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Religion Library: Presbyterian and Reformed

Modern Age

Written by: Ted Vial

Like all mainline churches, the Reformed and Presbyterian churches are experiencing contraction in the places of their historical origin (Europe and the United States), and growth in the global south.  The Presbyterian Church (U.S.A.), the largest North American Presbyterian denomination, began losing members in 1966, and has lost at least one percent of its membership every year since then.  In 2005 it lost over two percent, the largest drop since 1975, leaving it with 2,313,662 members.

Another general trend in North America is for churches that had split over the course of the 19th and early 20th centuries to reunite. This trend originated in collaborations among different churches and denominations around mission work.  The American Bible Society was formed in 1816 with the mission of placing scripture in the hands of all people, the American Tract Society in 1823 to provide educational materials, and the American Sunday School Union in 1824.  Presbyterians joined other Protestants in these efforts.  These efforts at working together paved the way for reunification of Presbyterian denominations.  Old School and New School Presbyterians in the north unified in 1869, forming the Presbyterian Church in the United States of America.   

Most Cumberland Presbyterians rejoined the Presbyterian Church in the United States of America (PCUSA) between 1906 and 1910 after the PCUSA made some modest revisions to the Westminster Confession and catechisms.  In 1958, the PCUSA merged with the United Presbyterian Church of North America (UPNA) to form the United Presbyterian Church in the United States (UPCUSA).  In 1983, the UPCUSA and the Presbyterian Church in the United States (PCUS), formed at the end of the Civil War, merged to form the Presbyterian Church (U.S.A.), the largest North American Reformed denomination with (at the time) about 3 million members.  There are tensions within this Church over biblical authority and moral and social issues such as the ordination of gay clergy and the blessing of gay unions.  As with all the major Protestant denominations there is some possibility of a split in the near future.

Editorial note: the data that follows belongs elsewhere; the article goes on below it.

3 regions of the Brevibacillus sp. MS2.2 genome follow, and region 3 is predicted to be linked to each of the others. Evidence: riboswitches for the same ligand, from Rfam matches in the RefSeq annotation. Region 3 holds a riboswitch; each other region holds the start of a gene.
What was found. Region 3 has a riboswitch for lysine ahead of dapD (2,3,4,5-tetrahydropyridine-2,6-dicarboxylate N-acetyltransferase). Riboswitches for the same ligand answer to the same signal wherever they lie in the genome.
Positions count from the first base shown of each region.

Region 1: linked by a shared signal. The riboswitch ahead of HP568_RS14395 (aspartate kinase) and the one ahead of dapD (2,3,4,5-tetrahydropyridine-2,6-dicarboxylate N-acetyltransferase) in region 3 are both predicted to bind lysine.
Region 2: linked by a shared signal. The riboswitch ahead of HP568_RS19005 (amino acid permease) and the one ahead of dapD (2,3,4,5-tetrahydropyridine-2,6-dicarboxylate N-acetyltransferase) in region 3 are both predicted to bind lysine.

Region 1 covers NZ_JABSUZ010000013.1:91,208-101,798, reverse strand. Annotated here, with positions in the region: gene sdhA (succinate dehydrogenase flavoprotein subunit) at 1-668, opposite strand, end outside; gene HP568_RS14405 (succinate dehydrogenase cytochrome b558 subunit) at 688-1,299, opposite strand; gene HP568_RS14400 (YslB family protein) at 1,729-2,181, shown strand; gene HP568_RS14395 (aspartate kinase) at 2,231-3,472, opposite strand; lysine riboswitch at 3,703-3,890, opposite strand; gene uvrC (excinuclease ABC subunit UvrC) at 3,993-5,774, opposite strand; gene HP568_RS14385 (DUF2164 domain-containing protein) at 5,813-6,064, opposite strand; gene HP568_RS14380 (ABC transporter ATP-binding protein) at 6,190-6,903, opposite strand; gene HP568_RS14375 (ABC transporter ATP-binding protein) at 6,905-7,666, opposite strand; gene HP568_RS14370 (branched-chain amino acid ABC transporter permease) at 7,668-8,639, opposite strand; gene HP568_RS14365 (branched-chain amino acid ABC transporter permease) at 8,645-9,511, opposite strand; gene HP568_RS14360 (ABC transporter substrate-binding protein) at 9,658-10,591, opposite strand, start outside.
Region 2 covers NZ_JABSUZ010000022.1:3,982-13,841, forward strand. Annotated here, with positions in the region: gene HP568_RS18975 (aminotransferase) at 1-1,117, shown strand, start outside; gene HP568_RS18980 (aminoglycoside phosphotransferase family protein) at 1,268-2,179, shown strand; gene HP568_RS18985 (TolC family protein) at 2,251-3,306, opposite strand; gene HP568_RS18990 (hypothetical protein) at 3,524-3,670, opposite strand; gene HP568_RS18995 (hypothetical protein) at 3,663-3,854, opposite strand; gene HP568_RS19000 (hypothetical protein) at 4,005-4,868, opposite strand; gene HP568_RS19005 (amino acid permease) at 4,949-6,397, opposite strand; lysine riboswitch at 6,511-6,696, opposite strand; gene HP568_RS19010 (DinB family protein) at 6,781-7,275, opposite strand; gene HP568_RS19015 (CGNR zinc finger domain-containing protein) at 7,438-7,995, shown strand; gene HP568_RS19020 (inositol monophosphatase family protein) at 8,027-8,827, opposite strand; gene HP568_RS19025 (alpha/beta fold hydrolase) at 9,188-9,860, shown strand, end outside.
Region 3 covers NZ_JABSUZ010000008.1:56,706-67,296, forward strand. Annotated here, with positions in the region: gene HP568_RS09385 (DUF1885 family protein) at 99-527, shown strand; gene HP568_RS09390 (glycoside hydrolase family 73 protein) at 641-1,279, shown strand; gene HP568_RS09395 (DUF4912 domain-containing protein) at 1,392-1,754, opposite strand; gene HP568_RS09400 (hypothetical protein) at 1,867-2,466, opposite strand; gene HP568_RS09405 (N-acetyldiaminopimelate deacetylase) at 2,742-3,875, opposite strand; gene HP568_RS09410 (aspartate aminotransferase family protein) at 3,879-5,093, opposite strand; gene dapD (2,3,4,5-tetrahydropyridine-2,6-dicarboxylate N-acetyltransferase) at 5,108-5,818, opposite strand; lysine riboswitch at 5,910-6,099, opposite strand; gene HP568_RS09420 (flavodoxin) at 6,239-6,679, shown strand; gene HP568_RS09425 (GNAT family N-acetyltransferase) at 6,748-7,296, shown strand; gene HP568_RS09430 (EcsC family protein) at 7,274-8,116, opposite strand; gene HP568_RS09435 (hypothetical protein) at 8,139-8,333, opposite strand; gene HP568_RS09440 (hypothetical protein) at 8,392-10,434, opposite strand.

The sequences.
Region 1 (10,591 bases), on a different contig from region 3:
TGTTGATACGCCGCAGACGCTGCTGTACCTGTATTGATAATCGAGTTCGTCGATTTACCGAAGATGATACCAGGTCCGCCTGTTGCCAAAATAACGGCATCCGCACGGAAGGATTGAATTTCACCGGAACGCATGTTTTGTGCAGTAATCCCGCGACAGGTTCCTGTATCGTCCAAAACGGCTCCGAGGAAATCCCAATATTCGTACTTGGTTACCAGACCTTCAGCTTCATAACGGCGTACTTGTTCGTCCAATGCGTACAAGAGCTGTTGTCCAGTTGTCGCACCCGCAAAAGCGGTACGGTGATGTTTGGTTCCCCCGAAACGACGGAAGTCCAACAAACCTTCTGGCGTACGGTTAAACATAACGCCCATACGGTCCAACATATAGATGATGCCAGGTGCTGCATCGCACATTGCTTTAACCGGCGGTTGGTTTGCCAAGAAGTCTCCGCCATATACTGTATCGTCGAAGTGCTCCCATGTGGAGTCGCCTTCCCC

Presbyterians are also represented in the "Emerging Church Movement."   The movement is loose and a bit hard to define, but emerging churches tend to share the following characteristics:  They tend to be new congregations begun by young pastors in urban settings.  They tend to be organized less hierarchically than existing churches, typically have fairly traditional theologies and liturgies, but are socially progressive.  They are technologically sophisticated, making use of Facebook and Twitter.  They attract young members who may have grown up in a church tradition but have been alienated from it for a while.  Some of these churches in the Presbyterian tradition have formed a loose coalition called "Presbymergents."  There is some discussion about attaining legal status as a non-profit organization.


Study Questions:
     1.    Is the Presbyterian Church growing, or declining? Explain.
     2.    How did ecumenism influence the reunification of the Presbyterian denominations?
     3.    Describe the major mergers of Presbyterian denominations within the 20th century.
     4.    What is the Emerging Church Movement? How are its characteristics expressed in Presbyterian circles?

 

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